First Impressions Are Everything

Today’s topics:

  • First impressions are vital

  • In Japan’s communication culture, even small details count

 

 

Travelers often marvel at Japan’s amazing customer service. “So polished!” “Just delightful!” The pressure is on because a whopping 56% of Japanese consumers say that if they had even one bad service experience, they will take their business elsewhere. Whoa! In contrast, only 33% of American consumers would not put up with a single bad customer experience.

 

This finding appears in a June 17 American Express report. The original press release can be found here. A partial translation of the article in English can be found here.

 

In addition, Japanese customers rarely share either bad or good customer experiences (31% for bad ones and 14% for good ones). This makes it really hard to figure out why Japanese customers aren’t coming back to you. You won’t get either positive or negative feedback, so figuring out their opinions and desires is notoriously difficult. Even focus groups and surveys, the gold standard of market research, is tricky to conduct in this kind of environment. What a nightmare!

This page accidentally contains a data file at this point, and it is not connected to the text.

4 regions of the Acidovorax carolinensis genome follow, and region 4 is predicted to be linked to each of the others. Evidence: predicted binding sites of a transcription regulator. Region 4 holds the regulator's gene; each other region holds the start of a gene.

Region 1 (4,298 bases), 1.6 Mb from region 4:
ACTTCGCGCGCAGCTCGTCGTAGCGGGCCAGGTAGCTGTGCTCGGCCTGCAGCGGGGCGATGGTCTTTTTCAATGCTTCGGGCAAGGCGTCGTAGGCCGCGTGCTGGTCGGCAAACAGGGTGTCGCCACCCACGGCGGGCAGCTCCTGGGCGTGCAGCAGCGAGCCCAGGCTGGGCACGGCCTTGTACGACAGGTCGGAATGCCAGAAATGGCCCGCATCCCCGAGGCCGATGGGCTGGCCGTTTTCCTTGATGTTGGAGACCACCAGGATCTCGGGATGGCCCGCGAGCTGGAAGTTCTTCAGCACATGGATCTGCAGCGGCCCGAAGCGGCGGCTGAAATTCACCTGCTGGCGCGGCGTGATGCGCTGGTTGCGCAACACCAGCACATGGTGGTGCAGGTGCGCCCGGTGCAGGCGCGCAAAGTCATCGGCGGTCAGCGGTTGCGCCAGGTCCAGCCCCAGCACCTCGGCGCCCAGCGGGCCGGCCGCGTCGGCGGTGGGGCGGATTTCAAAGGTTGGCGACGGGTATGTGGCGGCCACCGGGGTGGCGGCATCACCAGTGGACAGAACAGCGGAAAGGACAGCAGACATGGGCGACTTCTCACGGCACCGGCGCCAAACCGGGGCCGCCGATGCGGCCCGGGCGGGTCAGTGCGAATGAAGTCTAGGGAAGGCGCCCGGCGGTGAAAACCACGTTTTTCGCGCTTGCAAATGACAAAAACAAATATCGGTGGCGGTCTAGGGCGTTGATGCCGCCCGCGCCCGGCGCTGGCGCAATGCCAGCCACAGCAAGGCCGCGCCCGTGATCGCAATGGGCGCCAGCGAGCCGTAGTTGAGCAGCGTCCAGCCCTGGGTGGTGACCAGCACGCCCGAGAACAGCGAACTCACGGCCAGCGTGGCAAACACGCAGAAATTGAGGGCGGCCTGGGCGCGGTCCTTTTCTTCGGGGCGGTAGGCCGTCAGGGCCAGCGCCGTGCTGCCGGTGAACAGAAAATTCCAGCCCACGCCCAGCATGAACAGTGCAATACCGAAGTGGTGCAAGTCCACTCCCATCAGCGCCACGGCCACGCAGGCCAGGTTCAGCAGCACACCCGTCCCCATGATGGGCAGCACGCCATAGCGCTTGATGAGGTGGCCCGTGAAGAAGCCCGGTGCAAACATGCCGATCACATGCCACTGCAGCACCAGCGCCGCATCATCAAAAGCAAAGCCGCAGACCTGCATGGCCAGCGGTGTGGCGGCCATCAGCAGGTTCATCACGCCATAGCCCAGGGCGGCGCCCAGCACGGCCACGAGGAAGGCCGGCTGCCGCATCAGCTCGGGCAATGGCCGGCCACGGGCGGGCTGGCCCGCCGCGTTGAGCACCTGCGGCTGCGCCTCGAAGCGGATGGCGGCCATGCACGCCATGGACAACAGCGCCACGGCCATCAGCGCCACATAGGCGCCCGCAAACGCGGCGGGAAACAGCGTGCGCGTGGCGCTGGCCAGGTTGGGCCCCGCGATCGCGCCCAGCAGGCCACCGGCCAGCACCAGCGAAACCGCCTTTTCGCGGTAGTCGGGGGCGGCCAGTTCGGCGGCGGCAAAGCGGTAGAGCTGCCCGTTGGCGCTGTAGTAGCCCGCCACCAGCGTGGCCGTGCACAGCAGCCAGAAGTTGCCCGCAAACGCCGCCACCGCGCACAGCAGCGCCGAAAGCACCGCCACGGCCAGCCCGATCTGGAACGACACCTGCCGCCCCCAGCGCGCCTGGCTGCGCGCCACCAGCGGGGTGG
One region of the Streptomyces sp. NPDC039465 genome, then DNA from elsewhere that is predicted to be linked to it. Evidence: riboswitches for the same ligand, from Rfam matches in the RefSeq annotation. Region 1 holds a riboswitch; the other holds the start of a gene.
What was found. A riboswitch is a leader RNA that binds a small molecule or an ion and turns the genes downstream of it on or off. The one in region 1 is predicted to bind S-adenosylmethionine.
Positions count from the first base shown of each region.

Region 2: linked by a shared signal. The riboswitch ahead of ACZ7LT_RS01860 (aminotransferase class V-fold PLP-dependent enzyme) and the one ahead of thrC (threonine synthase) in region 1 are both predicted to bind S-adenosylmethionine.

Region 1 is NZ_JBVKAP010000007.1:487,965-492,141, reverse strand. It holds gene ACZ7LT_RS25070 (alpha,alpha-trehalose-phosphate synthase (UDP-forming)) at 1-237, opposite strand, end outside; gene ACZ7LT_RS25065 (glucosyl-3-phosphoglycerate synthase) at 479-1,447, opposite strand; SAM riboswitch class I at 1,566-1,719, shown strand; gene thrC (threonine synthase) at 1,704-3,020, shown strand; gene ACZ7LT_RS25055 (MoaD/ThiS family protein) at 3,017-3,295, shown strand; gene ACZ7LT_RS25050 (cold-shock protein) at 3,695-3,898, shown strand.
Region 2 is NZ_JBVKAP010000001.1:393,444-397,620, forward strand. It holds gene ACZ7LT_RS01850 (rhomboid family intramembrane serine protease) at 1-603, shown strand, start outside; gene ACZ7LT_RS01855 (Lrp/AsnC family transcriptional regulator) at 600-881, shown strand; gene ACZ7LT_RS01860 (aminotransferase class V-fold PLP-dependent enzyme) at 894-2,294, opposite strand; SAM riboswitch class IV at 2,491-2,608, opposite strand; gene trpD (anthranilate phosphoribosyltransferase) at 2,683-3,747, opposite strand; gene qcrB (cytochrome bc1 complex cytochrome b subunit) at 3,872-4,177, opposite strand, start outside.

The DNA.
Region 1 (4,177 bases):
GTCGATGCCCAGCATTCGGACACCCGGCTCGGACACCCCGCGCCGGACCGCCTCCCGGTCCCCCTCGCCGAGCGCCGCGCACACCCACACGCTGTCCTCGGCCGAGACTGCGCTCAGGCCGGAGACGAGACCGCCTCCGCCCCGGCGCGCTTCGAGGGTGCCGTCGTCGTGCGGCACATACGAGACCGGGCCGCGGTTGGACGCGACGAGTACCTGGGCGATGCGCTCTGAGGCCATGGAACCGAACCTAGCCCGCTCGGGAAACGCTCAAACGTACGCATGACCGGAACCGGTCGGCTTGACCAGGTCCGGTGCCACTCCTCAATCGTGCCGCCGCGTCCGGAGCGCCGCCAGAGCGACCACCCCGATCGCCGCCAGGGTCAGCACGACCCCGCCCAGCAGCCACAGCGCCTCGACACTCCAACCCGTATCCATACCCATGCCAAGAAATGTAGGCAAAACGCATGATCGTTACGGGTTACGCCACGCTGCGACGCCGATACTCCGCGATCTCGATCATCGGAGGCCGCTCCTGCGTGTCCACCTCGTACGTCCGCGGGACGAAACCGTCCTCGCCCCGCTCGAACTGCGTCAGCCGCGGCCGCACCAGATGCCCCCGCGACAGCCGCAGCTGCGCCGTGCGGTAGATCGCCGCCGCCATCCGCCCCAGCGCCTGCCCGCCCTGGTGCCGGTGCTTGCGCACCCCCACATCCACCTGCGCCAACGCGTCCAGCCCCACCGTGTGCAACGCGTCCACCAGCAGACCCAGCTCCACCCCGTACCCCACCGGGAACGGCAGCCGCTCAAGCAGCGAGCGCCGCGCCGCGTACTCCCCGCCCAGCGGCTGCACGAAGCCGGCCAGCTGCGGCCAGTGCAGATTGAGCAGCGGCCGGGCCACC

Market research needs culturally appropriate construction. You cannot communicate effectively if you simply translate an English survey word-for-word. To design an appropriate survey, you have to be an expert in the culture and psychology of the target group, which helps you understand the market. Only then you may design the survey that will provide useful insights into your target population.

 

Speaking of communication, Japanese culture in general relies heavily on non-verbal cues. That means, people use not only words, but also gestures and attitudes—you might say it’s a more holistic approach to communication. In other words, people pick up all kinds of cues from various sources, not just from words, and so for marketing no detail is too small. Combine that with the general customer tendency to want companies to get things right the first time. There you’ve got a highly detail-oriented market that’s difficult to jump into without expert help.

 

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I was back in Japan for the month of July. The next post is about Japanese business culture that I was reminded about during my stay.

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